Impact Machining carries many advantages. Among the many advantages cost reduction is the greatest. A higher quality product is made at a fraction of the price from alternative processes, i.e. machining from solid bar stock.


  • LESS RAW MATERIAL REQUIRED: When impact machining, virtually all of the metal in the slug is formed into the finished part. Resulting in little to no loss of material or flash. Studies show that savings of material are 40-70%.


  • LESS OR NO ADDITIONAL MACHINING REQUIRED: Since impact machining can extrude an exact shape with tolerances controlled and a smooth finish preserved, little to no finish machining is necessary. In some cases a small amount of  finish machining is needed. For example, Undercutting, threading or trimming can be done quickly and less expensive at Best Metal Extrusion’s facility. Savings from the elimination or reduction of machining in most cases increase with the complexity of the product. With conventional machining of complicated, intricate parts more material has to be removed than remains in the finished product.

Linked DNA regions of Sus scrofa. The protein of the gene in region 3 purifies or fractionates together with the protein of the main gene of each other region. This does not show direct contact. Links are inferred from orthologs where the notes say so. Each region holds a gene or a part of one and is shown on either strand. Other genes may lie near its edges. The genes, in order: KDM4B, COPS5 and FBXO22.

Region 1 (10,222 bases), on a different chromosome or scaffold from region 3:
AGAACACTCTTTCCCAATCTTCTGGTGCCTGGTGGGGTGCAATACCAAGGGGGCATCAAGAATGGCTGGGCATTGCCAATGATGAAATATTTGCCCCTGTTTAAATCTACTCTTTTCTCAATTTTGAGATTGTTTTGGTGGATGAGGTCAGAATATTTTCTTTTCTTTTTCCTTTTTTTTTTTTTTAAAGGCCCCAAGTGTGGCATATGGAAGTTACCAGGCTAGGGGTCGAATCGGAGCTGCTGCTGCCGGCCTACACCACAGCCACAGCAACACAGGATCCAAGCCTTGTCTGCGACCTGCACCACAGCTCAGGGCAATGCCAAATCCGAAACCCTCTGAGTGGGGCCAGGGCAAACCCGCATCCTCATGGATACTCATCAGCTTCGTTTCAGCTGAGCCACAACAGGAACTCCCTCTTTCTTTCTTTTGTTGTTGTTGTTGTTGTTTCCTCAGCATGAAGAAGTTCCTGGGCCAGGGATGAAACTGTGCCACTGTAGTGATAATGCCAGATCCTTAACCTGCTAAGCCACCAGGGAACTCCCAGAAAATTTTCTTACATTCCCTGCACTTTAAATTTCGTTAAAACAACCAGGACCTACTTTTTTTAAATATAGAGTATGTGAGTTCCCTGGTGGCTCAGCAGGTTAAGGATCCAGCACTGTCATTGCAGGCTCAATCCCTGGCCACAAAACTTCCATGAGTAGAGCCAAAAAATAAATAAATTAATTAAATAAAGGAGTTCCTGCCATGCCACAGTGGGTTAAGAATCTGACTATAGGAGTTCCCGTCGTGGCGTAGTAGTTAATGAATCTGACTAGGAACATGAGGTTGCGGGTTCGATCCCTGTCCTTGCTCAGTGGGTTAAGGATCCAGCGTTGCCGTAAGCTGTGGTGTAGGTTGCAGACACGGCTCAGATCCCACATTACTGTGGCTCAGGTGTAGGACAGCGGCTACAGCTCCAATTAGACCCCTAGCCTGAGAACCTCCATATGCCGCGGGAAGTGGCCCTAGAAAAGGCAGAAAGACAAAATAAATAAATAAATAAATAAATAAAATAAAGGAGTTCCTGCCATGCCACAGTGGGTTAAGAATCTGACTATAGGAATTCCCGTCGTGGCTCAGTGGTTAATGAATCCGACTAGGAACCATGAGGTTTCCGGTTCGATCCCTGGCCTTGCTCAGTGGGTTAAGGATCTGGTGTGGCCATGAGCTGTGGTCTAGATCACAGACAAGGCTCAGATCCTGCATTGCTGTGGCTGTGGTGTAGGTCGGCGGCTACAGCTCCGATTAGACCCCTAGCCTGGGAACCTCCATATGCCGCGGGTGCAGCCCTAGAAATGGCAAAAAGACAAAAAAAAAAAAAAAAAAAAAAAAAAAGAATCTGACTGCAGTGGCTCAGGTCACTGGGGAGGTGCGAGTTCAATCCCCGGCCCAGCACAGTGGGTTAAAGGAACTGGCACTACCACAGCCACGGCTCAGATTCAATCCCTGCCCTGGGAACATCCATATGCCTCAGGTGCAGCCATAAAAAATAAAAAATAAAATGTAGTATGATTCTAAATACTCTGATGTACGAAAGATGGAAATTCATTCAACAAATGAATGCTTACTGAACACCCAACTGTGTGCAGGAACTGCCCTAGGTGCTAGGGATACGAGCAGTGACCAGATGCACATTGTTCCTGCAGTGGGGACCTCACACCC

REPLACEMENT OF ASSEMBLIES WITH ONE PIECE COMPONENTS: Impact machining offers the opportunity to use a single part instead of previous assembly or sub-assembly, reducing or eliminating the necessity of producing extra parts and assembling them.  For example, pictured below is a housing previously made by welding a machined top flange and a bottom bushing to a deep drawn cup (left). On the right is virtually the same part, only made as one piece through impact extrusion. Combining of these components results in an added strength by eliminating a local stress created by fasteners or welding.







Impact machining generally will increase the tensile strength from 30% to 120% and yield strength from 60 to 150% depending on the amount of movement and deformation.


  • Material that has been machined through impact develops continuous contoured grain flow lines. These flow lines help improve the physical properties.


  • With smooth finishes also produced by impact, and the absence of stress inducing tool marks, the favorable grain flow pattern provides an improved resistance to shock and fatigue failure.